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65 schools fail on academics
Published March 2, 2006
INDIANAPOLIS - Teams at 65 schools - including Texas, Tennessee and West Virginia - failed to meet the NCAA's new academic standards and now face the loss of scholarships.
But don't look for any of the biggest names in football or basketball on the list released Wednesday of those lagging in the classroom.
The only school in the six biggest conferences to be sanctioned in football or men's basketball, the primary moneymakers for most athletic departments, was DePaul of the Big East. It could lose one scholarship in men's basketball next year.
Florida's three major public schools avoided the list.
Every sport at Florida State met the two-year Academic Progress Report threshold of at least 925. Every sport at Florida was above 925 except for men's basketball, which scored a 903 but was within the NCAA's allowable range once "squad size adjustments" are made. At South Florida, the only sports below 925 were football (921) and men's basketball (893), both of which were hurt by several underclassmen leaving. Both fall in the allowable range, however. Florida A&M was among six schools that received the maximum penalty in Division I-AA football, 6.3 scholarships.
Only seven teams in the six power conferences - Atlantic Coast Conference, Big East, Big Ten, Big 12, Southeastern Conference and Pac-10 - were sanctioned. Oklahoma State, Texas Tech and Texas of the Big 12 and Tennessee of the SEC posted insufficient scores in baseball. West Virginia of the Big East was penalized in wrestling and Mississippi of the SEC was sanctioned in men's indoor track. None would lose more than 1.17 scholarships.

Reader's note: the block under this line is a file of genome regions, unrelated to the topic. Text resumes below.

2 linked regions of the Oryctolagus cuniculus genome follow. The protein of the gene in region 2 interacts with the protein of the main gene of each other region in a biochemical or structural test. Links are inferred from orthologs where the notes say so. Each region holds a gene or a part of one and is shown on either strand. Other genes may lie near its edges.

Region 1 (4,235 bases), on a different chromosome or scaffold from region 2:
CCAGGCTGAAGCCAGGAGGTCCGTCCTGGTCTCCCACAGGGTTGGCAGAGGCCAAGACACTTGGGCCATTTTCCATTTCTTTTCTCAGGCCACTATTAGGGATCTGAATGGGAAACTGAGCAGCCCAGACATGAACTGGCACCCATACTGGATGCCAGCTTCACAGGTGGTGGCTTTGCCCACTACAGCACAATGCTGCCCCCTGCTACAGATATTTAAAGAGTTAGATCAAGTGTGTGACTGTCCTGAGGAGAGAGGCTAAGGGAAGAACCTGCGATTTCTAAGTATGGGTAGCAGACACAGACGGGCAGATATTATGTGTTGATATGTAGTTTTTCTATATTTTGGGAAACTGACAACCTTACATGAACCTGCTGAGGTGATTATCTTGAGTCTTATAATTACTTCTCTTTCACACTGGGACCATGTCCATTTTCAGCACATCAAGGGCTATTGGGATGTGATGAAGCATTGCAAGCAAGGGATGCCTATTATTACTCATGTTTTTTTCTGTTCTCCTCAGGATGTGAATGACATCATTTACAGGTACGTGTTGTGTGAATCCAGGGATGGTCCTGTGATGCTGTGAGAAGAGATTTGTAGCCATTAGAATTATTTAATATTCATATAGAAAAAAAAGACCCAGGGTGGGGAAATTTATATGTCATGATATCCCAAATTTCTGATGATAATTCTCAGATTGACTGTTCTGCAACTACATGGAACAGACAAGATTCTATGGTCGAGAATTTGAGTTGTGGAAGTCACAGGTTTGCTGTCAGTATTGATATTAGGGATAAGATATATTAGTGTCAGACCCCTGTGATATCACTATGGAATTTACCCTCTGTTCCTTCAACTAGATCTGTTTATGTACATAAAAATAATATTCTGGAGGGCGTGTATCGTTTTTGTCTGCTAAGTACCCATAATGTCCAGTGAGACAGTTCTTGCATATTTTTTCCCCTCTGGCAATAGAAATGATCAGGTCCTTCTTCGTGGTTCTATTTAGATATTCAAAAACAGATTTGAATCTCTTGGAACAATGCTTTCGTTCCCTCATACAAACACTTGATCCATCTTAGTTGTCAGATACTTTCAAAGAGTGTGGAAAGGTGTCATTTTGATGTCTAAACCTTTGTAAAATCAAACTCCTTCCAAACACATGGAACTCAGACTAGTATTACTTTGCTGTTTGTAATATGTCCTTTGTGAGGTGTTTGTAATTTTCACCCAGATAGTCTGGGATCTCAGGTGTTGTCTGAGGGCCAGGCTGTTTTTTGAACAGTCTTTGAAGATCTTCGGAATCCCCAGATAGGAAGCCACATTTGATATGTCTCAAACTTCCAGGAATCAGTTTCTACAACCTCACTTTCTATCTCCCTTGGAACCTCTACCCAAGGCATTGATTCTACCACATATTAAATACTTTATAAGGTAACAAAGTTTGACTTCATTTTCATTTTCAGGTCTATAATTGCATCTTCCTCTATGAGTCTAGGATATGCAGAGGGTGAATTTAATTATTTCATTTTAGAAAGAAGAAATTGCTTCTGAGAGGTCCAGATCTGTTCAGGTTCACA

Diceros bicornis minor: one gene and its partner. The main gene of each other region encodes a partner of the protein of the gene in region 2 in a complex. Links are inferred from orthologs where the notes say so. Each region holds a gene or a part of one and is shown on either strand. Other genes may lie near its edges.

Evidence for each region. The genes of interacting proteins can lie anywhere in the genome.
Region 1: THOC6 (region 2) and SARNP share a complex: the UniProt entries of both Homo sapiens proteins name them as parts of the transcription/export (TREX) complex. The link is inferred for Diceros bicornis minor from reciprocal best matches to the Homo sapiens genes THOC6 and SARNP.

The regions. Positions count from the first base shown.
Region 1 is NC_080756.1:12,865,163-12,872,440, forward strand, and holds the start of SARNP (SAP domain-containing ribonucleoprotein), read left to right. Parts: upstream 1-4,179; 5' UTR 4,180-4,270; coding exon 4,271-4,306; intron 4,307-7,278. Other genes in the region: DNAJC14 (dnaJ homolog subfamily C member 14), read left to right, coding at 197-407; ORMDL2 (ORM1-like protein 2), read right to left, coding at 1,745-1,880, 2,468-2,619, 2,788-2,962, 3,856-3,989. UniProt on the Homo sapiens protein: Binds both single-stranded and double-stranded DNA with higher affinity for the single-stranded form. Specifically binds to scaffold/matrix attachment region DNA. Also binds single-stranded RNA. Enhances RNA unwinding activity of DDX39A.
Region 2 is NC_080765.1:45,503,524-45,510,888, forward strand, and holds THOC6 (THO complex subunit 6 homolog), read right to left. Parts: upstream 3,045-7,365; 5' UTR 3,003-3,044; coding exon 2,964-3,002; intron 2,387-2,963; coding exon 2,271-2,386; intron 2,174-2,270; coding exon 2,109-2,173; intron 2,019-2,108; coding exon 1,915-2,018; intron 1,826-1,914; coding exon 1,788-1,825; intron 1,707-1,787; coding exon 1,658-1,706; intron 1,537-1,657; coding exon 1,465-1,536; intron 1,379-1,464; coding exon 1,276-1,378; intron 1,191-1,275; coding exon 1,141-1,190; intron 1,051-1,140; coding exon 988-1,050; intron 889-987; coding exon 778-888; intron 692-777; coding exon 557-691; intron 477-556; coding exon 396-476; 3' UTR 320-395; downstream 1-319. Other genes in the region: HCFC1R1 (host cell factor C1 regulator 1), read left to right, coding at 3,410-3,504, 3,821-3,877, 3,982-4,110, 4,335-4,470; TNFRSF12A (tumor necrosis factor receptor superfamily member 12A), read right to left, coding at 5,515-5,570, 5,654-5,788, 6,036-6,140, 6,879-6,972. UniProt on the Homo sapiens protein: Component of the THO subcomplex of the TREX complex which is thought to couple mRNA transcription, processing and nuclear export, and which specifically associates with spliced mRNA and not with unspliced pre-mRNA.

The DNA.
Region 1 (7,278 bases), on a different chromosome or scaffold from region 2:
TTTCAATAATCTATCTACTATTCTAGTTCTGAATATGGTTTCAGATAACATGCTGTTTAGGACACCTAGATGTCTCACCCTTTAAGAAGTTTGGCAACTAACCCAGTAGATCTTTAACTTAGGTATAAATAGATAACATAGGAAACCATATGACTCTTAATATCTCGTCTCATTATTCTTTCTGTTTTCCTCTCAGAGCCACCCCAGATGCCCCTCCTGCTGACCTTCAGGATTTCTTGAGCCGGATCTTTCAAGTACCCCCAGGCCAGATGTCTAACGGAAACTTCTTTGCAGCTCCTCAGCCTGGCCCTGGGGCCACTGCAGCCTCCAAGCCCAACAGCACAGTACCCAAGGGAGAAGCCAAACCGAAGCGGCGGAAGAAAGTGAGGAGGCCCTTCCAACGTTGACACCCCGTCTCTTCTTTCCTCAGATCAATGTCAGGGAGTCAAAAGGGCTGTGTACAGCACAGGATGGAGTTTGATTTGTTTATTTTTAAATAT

Nationwide, 99 teams could lose scholarships as early as next fall. The new academic points system requires each team to meet minimum requirements or face the potential loss of scholarship money when academically ineligible athletes leave school. No school can lose more than 10 percent of its scholarships. And if the ineligible scholarship athlete stays in school, the NCAA will not take the scholarship away from the team.
Sacramento State had the most teams affected (six) and could face the loss of as many as 2.3 scholarships in football. Prairie View A&M in Texas was among the hardest hit. As many as 10 athletes in five sports could lose scholarship money, including 5.3 scholarships in football alone.
The NCAA also released a list of schools that consistently outperformed its baseline standards. Among those were Brown, Harvard, Yale, Notre Dame, the three U.S. military academies and William and Mary. North Carolina and Illinois, the two teams that reached last year's NCAA men's basketball championship game, were both among the top 10 percent academically in that sport.
Overall, NCAA officials were pleased with the improvement made since last year when about 6 percent of sports teams made the list. Fewer than 2 percent of teams were penalized this year.
Football teams fared the worst, followed by baseball and men's basketball. Nine women's programs were sanctioned, compared with 90 men's teams.
SOFTBALL: Florida (12-5) won its sixth straight with a 2-0 shutout of host South Florida (10-7). Despite being outhit 6-4, the Gators put three hits together in the fourth inning for their second win of the season over USF. ... Tampa (3-5) swept a doubleheader against visiting LeMoyne College (4-6), winning 3-1 and 4-3.